Suppose that you sue a limited liability company to enforce a note and win your case. You also sue the sole owner of the LLC for fraud, but the court is not persuaded. Now, you have a judgement against the LLC but would really like to add the sole owner of the LLC as a judgment debtor. The alter ego theory might work, but you failed to plead it in the original complaint. Are you out of luck?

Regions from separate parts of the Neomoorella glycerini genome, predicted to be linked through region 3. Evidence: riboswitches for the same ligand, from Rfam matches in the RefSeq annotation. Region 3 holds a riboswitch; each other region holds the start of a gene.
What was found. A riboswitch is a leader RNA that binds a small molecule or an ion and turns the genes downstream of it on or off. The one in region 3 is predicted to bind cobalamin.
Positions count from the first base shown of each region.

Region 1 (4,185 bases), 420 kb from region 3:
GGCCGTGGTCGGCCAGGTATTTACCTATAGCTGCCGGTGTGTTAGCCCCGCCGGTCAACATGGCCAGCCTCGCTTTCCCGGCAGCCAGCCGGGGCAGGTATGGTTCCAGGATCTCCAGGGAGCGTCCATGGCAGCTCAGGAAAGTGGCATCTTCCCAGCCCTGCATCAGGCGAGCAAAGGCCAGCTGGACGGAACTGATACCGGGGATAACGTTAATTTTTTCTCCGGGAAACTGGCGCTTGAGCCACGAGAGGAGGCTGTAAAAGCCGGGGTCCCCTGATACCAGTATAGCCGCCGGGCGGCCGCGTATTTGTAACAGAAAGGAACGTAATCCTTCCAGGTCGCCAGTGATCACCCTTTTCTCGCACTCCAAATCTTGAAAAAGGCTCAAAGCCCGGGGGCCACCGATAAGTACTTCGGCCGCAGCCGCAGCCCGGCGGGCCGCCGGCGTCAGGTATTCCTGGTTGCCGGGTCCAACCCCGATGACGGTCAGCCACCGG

Earlier this week, the Second District Court of Appeal in Misik v. D’Arco held that “Code of Civil Procedure section 187 authorizes a trial court to amend a judgment to add a judgment debtor who is found to be an alter ego of a corporate defendant.” The court found that because the alter ego doctrine is premised on the theory that an identity of interest exists between two parties, “amending a judgment to add an alter ego does not add a new defendant but instead inserts the correct name of the real defendant.”
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